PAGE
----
The History and Science of Running Barefoot

Have you ever thought about what it would be like to run with no shoes on? The human foot has naturally evolved to traverse the rough terrains of our planet. Surprisingly, shoes are a relatively new invention taking into consideration how long humans have been around! 

More and more people are taking up bare running. This infographic from runningshoes.com shows what you need to know about running barefoot.


Going Green: The Most Cost-Effective Way to Live

It's a well known fact that it is essential for humanity to to develop and practice environmentally sustainable habits for the survival of our beautiful planet. Here are some easy changes you can make to go green!


Infographic Key Takeaways


Turn it down

Lowering your thermostat by just 1 degree saves between $44-$73 a year on your power bill

Bright Idea
Switching from incandescent to CFL bulbs can save $180-$300 a year

More is better

One 100-Watt incandescent bulb produces the same amount of light as two 60-watt bulbs, but uses 20% less energy

Another View of Clean Energy

Keep your bulbs clean. Dirt can asorb as much as 50% of the light

It's about Control

A programmable thermostat can save about $150 a year is set back 8 degrees in the winter for an 8- hour span during the day when no one is home and 10 hours at night

Recharge the planet

although the initial cost for rechargeable batteries is almost double that of alkaline (When you include the charger) the break even point is less than to years, after which the ownership cost for rechargables is less than 25 cents a year

Snooze don't loose

Turning the sleep functionality on your computer and monitor brings your PC's energy consumption down to about $20 per year.

Slow Down!

Each 5MPH you drive over 60 mph is like paying an additional $.30 per gallon for gas.



13 Awesome Vegan Friendly Cities


The vegan lifestyle has been rapidly taking over America! Here is a list of some of the most vegan friendly cities:

Ann Arbor, MI
Ann arbor is a very progressive city. Even places that don't have vegan offerings are willing to bend their menus to make a vegan diner happy. Servers are aware ofwhat is in the dishes they are serving and are able to let people know what is vegan, gluten free, soy free or nut free. It is a safe place to eat.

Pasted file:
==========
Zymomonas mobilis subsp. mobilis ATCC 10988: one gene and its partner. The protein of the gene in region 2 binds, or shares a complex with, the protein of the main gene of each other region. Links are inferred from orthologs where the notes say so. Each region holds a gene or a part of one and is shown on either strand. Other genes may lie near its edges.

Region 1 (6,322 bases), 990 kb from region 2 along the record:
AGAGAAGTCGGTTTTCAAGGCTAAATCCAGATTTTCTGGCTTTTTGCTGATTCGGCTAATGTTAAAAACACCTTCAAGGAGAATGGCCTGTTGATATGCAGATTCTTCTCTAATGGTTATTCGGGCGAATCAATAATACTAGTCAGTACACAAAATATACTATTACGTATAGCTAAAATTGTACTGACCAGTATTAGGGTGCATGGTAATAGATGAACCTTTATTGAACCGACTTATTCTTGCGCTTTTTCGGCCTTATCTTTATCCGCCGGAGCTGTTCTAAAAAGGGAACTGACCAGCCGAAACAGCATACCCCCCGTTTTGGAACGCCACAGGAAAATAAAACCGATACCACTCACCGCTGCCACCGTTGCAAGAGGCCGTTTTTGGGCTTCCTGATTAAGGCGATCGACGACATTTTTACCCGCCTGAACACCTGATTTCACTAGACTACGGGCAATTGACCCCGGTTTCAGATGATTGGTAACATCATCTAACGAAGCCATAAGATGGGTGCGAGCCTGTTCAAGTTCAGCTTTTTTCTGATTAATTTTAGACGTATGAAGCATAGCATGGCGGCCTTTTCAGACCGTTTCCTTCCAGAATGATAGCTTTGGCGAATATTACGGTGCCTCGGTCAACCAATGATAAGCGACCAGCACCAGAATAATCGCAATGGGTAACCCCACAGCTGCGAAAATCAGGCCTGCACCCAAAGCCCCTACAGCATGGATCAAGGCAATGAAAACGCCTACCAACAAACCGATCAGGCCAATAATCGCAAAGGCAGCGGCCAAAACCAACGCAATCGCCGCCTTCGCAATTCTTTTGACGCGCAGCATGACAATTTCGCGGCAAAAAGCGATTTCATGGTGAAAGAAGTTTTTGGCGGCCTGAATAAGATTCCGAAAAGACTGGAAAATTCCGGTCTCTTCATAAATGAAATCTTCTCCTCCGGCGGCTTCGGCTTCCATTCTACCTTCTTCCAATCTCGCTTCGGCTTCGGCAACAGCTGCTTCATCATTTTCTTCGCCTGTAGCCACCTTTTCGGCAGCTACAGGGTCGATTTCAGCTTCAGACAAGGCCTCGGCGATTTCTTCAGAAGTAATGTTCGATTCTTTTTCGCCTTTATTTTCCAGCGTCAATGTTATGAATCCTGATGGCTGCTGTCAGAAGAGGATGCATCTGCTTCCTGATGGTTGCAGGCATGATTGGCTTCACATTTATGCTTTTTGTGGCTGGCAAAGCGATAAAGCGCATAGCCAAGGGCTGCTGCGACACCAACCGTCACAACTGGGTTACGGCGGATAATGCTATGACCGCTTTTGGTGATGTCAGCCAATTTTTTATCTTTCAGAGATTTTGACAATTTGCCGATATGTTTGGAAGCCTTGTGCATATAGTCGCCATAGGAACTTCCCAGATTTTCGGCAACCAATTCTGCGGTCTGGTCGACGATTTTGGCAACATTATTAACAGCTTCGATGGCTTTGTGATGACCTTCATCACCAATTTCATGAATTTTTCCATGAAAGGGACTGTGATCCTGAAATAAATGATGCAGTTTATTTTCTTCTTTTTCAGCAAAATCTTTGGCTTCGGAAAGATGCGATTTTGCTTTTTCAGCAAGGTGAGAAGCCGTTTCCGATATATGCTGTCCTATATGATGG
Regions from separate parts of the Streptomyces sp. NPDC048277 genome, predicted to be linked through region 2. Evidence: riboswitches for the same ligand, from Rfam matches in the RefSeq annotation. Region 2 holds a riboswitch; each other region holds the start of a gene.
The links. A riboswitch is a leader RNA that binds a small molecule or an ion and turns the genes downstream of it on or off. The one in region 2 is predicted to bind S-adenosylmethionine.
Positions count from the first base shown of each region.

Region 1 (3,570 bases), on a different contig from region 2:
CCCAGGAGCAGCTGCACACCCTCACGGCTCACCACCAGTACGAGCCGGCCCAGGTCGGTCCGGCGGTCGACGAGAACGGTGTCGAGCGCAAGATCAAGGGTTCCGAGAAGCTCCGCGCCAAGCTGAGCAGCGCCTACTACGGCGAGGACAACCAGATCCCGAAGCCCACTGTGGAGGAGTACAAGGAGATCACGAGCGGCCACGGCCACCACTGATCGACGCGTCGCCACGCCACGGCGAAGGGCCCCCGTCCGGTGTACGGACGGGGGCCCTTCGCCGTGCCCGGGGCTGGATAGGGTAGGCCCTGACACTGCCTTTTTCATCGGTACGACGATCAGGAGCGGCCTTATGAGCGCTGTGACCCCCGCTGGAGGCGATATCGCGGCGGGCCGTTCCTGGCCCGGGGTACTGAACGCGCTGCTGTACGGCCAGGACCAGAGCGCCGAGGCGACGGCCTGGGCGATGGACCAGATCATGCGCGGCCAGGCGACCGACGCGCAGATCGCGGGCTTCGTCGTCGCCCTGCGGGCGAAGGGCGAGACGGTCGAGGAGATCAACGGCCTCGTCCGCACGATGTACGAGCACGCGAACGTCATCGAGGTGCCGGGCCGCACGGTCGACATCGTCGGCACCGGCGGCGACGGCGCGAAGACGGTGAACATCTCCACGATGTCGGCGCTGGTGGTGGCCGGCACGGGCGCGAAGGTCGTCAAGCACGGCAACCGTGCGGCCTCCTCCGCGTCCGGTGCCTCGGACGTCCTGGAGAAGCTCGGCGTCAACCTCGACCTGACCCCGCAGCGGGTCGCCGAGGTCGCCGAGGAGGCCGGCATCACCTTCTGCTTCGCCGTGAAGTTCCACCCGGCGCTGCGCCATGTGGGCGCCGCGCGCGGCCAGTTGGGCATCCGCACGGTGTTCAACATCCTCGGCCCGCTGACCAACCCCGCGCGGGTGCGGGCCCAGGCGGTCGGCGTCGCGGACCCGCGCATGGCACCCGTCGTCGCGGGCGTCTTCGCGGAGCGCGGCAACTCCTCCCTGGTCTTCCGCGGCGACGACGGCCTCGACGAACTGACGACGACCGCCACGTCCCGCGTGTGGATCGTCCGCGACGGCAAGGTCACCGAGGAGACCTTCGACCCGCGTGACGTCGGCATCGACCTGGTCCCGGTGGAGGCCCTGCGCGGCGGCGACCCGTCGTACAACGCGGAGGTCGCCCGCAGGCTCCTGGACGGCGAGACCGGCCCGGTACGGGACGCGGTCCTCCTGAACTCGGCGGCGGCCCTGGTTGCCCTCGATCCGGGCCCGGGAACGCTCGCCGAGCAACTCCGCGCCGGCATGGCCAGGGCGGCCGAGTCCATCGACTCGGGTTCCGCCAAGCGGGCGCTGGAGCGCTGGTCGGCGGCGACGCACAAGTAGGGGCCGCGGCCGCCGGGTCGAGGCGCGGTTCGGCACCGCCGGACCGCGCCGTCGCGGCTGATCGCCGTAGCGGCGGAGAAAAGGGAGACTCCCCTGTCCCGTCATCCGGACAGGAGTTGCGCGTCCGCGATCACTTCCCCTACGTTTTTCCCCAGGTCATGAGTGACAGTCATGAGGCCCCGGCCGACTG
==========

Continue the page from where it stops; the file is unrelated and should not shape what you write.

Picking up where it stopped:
Minneapolis, MN
Minneapolis is among the cities with the most per capita natural foods stores! They have a 100% vegan store called Ethique Noveau, where purchases benefit the animal rights coalition. Finally, the presence of compassionate action for animals, one of the most reputable and effective animal rights organizations in the country, makes Minneapolis great for vegans!

Seattle, WA
The home of Field Roast & Mighty-O Donuts! Seattle's been vegan since before you knew what vegan was, and they've got it all-- A vegan grocery store that is a non-profit where all proceeds go to a pig sanctuary: Sidecar For Pigs Peace. A vegan shoe store that also sells vegan chocolate: The Chocolate Shoebox. Plug great vegan places to eat from classy to dive!

Asheville, NC
Despite its small size, this city has a number of vegan offerings. There are wonderful vegan restaurants downtown such as laughing Seed and the majority of the restaurants downtown are very vegan friendly.

New York, NY
This foodie city is a great place for vegans. There's a very diverse population which means plenty of options. A strong vegan community means there is lots of awareness even at non-vegan restaurants. Don't forget to check out the east Village!

Salt Lake City, UT
Many vegan restaurants and amazing markets that provide a vegan friendly shopping experience. Two amazing all vegan bakery's! It's easy to be vegan in SLC because of the beautiful surroundings and active lifestyle. Most people in the city are very accepting of a vegan lifestyle and many restaurants accommodate or offer a vegan menu if they are not solely vegan. It's awesome!

Denton, TX
Denton is home to America's first all-vegan college dining hall at university of North Texas! Plus, numerous local eateries with vegan menus including Seven Mile Cafe and Greenhouse. Great vegan community with organizations like Denton Juice Co and Denton Vegan Co-op with a vocal presence at local community events and festivals. Plus, there's even a vegan convenience store.

Portland, OR
You can't go too far without finding a restaurant or shop, food cart, or grocery store that in some way (or all the way caters to the vegan lifestyle). There's even a vegan mini-mall with a  bakery, grocery store, tattoo parlor and a clothing store which are all vegan.

Worcester, MA
Worcester is wicked cool. They've got a giant annual VegFest. Thousands of veg dining guides and plenty of vegan restaurants and clubs.

Denver, CO
Denver is a vegan up-and-comer! It's home to a very active vegan and vegetarian community that is making amazing changes in the local area for vegan lifestyle development, including a totally vegan market.

San Francisco, CA